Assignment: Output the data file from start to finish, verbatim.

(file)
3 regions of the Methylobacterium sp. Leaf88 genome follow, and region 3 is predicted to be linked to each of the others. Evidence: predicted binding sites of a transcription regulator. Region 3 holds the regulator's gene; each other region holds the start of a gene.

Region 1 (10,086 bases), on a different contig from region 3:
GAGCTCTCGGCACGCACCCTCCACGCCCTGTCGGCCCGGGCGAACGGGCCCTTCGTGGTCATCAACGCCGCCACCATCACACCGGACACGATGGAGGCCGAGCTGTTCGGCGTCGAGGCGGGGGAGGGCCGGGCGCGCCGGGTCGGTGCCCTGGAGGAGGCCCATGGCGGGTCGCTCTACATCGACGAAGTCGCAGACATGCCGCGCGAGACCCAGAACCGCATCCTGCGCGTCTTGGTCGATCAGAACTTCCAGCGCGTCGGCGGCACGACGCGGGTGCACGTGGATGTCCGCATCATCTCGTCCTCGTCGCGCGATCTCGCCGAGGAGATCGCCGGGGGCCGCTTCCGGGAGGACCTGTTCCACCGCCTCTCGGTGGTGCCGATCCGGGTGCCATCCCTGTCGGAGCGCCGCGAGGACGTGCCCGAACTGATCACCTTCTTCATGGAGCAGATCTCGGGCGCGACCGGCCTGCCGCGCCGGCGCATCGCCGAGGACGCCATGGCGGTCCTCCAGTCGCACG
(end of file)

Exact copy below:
3 regions of the Methylobacterium sp. Leaf88 genome follow, and region 3 is predicted to be linked to each of the others. Evidence: predicted binding sites of a transcription regulator. Region 3 holds the regulator's gene; each other region holds the start of a gene.

Region 1 (10,086 bases), on a different contig from region 3:
GAGCTCTCGGCACGCACCCTCCACGCCCTGTCGGCCCGGGCGAACGGGCCCTTCGTGGTCATCAACGCCGCCACCATCACACCGGACACGATGGAGGCCGAGCTGTTCGGCGTCGAGGCGGGGGAGGGCCGGGCGCGCCGGGTCGGTGCCCTGGAGGAGGCCCATGGCGGGTCGCTCTACATCGACGAAGTCGCAGACATGCCGCGCGAGACCCAGAACCGCATCCTGCGCGTCTTGGTCGATCAGAACTTCCAGCGCGTCGGCGGCACGACGCGGGTGCACGTGGATGTCCGCATCATCTCGTCCTCGTCGCGCGATCTCGCCGAGGAGATCGCCGGGGGCCGCTTCCGGGAGGACCTGTTCCACCGCCTCTCGGTGGTGCCGATCCGGGTGCCATCCCTGTCGGAGCGCCGCGAGGACGTGCCCGAACTGATCACCTTCTTCATGGAGCAGATCTCGGGCGCGACCGGCCTGCCGCGCCGGCGCATCGCCGAGGACGCCATGGCGGTCCTCCAGTCGCACG